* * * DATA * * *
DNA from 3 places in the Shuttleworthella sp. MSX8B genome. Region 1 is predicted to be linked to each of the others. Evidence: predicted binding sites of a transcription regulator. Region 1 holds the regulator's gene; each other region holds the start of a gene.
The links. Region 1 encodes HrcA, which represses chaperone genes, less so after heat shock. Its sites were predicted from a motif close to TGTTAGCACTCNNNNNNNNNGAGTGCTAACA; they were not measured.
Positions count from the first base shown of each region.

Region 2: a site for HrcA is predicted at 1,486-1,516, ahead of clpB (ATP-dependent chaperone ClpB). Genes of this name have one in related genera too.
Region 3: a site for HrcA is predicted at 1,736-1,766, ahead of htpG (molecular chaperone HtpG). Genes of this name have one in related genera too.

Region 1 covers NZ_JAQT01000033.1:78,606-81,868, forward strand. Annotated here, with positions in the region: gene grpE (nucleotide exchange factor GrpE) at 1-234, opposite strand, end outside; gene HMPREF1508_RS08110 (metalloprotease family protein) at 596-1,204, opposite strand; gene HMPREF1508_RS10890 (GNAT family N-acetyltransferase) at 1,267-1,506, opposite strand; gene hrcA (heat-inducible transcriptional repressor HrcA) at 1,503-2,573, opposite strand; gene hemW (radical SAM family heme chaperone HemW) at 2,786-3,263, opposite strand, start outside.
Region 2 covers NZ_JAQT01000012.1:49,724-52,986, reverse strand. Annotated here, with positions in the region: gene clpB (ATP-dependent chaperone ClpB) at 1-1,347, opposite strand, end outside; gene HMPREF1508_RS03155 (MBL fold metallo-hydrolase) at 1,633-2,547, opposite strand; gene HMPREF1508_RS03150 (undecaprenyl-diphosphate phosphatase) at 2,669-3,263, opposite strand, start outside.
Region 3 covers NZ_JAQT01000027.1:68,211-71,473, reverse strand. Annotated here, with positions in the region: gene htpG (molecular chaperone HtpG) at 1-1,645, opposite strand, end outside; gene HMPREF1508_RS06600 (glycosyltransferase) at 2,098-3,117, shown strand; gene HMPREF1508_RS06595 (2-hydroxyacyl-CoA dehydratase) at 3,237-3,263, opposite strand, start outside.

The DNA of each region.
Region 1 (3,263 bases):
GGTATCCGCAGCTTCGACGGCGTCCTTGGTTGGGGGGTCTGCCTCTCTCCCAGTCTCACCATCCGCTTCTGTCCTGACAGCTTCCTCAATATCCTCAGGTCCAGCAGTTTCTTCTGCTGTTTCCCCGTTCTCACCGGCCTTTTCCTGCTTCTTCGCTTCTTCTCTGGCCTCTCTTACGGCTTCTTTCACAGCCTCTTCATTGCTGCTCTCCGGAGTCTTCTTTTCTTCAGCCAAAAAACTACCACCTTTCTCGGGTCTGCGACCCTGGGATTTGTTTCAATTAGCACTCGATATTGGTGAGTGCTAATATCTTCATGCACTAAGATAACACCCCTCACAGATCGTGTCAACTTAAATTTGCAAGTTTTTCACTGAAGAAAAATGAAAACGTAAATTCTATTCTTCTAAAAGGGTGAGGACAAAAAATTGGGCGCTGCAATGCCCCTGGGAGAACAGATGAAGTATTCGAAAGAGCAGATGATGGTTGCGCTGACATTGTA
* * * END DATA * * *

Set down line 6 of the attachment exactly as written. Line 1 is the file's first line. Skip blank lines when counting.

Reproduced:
Region 1 covers NZ_JAQT01000033.1:78,606-81,868, forward strand. Annotated here, with positions in the region: gene grpE (nucleotide exchange factor GrpE) at 1-234, opposite strand, end outside; gene HMPREF1508_RS08110 (metalloprotease family protein) at 596-1,204, opposite strand; gene HMPREF1508_RS10890 (GNAT family N-acetyltransferase) at 1,267-1,506, opposite strand; gene hrcA (heat-inducible transcriptional repressor HrcA) at 1,503-2,573, opposite strand; gene hemW (radical SAM family heme chaperone HemW) at 2,786-3,263, opposite strand, start outside.